It is not uncommon to find me deep in conversation with people about skin care and healthy aging, but when a friend recently asked if I had gone no-poo, all I could say was, “Excuse me?” Although I had certainly heard of the no-shampoo trend before, I had never heard it referred to in quite that way.
There are many different reasons why people are jumping on the no-shampoo bandwagon, with the main one appearing to be a concern about how chemicals in commercial shampoo may irritate the skin, dry out the hair and have a negative effect on overall health. Those same chemicals eventually find their way into the waterways where they can also be detrimental to the delicate ecosystem.
Not long ago, women would visit the local hair salon for their weekly shampoo and set with the hairstyle lasting a good number of days. Hair spray was de rigueur along with a scarf tied around the head at night to protect the “do”. Today, daily shampooing seems to be the norm. We equate healthy hair with a headful of lather and a squeaky clean feeling.
The misconception about going “no-poo” is that it implies not cleaning your hair at all. On the contrary, going no-poo for most means replacing commercial shampoos with either simply water or a natural combination of baking soda for cleansing and apple cider vinegar for clarifying and conditioning while simultaneously extending the time between washes.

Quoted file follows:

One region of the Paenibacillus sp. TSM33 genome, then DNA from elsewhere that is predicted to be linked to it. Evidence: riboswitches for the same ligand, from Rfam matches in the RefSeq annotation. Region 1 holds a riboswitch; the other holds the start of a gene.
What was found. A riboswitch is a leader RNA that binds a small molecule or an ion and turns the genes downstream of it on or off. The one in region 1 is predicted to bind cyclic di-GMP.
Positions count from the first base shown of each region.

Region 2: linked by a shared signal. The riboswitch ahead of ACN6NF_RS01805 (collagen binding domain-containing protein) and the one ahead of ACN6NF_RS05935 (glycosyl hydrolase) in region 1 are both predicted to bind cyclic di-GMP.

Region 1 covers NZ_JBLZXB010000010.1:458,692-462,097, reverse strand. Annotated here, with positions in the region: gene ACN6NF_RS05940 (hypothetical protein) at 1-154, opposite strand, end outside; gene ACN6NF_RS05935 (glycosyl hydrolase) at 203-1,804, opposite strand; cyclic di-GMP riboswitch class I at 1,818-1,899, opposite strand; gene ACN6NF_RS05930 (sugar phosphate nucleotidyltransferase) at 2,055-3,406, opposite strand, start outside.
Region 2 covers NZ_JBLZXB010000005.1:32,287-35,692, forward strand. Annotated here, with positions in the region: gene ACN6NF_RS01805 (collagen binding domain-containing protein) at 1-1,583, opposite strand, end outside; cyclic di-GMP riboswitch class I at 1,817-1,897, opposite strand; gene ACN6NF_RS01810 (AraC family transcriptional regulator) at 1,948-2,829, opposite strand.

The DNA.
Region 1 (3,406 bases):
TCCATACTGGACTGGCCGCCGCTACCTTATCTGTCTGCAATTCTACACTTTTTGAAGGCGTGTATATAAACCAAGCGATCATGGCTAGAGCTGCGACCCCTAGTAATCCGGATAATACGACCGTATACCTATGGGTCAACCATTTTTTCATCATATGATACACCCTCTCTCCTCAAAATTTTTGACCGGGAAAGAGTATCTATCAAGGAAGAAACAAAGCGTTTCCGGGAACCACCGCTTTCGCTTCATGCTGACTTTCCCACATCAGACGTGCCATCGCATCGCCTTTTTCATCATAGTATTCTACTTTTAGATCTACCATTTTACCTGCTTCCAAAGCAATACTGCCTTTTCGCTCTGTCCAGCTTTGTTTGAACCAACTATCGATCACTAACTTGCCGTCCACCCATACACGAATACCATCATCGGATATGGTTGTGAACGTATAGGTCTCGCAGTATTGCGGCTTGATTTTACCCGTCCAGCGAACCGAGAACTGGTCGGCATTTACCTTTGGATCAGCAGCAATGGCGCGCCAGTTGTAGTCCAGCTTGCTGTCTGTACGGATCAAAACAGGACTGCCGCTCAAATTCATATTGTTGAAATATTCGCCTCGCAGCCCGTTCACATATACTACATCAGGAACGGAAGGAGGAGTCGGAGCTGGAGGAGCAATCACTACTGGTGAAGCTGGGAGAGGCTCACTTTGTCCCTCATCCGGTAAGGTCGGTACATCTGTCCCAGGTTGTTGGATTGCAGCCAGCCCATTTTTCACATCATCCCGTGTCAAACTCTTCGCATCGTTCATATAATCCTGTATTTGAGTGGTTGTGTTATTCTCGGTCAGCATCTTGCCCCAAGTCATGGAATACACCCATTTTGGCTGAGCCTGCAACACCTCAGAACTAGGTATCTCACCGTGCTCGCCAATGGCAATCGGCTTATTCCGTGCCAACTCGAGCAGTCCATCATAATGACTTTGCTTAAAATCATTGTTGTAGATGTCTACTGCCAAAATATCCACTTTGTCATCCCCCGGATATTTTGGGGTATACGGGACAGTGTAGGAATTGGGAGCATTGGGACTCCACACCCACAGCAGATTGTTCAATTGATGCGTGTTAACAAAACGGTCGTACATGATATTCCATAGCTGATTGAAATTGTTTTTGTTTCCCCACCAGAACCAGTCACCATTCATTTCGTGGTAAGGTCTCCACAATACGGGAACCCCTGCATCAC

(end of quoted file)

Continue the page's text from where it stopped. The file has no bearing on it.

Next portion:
If you’re ready to take on the no-shampoo challenge, here are a few tips to a successful no-poo transition:
- Be prepared for your hair to be oily. It may take up to 6 weeks for your scalp to adjust oil production to match your new routine, but be patient.
- Ease into it with a transition plan by starting off gradually: skipping a day for a week, then extending it to washing your hair every 3 days, etc.
- Say hello to your new best friend: dry shampoo. Some may say that this is technically cheating, but when you’re on the verge of giving up, dry shampoo may just save the day.
- Time your switchover to colder months in the year when the scalp tends to not feel so oily and hats can help mask the inevitable “bad hair days”.
- Don’t mistake no-poo with no-rinsing. If rinsing your hair with warm water makes you feel fresher, go for it.
Keep in mind that what works for one person may not necessarily work for you. If you’ve given the no-poo experiment a genuine shot and your hair looks oily, lank and lifeless, there’s certainly no shame in going back to shampooing as often as you need to. For those of us who have chemically-treated hair, using baking soda or vinegar may actually damage the hair, in which case a gentle shampoo with no SLS or parabens may be a better option. Although technically not the full no-poo method, you may be surprised at how much healthier your hair and scalp are with a few simple changes.